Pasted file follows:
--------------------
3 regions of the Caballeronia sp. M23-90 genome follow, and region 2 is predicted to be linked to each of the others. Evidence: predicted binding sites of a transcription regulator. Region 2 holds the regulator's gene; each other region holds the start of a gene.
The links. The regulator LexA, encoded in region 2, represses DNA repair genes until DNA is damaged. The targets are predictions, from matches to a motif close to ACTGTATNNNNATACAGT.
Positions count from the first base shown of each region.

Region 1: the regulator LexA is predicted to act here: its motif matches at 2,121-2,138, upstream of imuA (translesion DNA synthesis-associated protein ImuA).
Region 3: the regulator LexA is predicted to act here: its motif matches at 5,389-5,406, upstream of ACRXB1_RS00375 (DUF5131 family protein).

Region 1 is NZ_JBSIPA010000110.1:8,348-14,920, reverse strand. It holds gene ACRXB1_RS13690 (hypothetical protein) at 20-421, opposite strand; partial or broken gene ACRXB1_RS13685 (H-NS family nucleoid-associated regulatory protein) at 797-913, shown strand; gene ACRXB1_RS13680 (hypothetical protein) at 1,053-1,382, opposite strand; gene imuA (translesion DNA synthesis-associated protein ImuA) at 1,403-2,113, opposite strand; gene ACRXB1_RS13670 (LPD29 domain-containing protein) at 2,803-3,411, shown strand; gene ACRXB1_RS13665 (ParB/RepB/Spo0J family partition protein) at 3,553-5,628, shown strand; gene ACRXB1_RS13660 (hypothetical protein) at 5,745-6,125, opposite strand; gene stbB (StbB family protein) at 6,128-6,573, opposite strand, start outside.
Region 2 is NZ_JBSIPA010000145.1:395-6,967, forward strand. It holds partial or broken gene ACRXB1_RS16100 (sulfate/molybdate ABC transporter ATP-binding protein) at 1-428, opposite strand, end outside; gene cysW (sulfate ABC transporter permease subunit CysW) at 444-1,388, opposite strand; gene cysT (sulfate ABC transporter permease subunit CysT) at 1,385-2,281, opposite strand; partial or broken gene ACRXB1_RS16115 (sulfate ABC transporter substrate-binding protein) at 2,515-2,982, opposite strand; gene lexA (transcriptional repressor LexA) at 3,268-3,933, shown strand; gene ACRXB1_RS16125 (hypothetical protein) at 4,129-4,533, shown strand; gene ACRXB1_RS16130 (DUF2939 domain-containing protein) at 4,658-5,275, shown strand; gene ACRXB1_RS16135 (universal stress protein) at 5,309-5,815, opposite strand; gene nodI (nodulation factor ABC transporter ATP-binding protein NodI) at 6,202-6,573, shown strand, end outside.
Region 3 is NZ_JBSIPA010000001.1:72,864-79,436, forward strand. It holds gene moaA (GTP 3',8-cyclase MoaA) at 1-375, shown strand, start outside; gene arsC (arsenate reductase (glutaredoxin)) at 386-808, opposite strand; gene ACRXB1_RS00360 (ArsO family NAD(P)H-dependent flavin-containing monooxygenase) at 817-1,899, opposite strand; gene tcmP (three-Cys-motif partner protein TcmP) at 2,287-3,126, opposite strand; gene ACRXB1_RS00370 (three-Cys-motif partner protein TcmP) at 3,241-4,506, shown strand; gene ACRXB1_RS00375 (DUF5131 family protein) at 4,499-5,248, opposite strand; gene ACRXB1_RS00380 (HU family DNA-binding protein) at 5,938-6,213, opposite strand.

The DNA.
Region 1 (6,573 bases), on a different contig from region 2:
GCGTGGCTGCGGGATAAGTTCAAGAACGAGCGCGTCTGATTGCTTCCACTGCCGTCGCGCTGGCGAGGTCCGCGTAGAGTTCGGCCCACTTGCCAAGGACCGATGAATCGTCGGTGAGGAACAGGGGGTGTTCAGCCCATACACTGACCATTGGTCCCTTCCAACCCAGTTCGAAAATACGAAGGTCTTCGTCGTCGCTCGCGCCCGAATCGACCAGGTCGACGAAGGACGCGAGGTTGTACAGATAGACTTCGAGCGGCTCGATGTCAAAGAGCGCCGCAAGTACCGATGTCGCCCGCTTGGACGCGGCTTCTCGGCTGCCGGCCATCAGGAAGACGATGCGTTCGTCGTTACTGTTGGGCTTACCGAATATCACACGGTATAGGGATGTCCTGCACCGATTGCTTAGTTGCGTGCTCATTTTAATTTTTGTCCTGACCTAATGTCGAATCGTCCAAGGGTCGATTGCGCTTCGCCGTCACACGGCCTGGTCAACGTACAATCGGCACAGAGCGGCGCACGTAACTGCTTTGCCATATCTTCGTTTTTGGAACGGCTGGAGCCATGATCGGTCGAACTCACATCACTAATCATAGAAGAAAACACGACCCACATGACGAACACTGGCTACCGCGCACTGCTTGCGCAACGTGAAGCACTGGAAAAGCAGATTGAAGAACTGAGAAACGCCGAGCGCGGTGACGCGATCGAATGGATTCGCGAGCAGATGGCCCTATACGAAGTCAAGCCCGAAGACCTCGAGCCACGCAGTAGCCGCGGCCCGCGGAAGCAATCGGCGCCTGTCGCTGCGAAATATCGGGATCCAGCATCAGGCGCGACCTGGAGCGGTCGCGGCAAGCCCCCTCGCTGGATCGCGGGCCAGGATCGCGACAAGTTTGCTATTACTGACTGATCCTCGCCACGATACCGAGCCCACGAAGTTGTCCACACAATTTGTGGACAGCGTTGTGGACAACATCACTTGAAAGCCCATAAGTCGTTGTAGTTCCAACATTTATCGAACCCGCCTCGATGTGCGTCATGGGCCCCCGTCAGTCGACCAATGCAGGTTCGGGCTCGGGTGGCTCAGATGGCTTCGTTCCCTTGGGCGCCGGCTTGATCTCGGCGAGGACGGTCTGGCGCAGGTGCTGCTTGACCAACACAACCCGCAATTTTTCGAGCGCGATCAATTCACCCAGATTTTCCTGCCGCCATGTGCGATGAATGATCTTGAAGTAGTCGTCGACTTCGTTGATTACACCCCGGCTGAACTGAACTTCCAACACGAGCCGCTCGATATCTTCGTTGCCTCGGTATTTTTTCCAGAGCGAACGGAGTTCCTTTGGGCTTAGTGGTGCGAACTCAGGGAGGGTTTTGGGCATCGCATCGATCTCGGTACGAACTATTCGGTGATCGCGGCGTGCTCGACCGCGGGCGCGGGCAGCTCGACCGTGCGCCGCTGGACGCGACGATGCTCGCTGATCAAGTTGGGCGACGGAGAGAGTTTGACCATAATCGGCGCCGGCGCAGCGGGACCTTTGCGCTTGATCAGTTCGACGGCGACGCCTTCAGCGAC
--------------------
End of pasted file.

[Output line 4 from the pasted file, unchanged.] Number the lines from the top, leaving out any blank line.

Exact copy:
Region 1: the regulator LexA is predicted to act here: its motif matches at 2,121-2,138, upstream of imuA (translesion DNA synthesis-associated protein ImuA).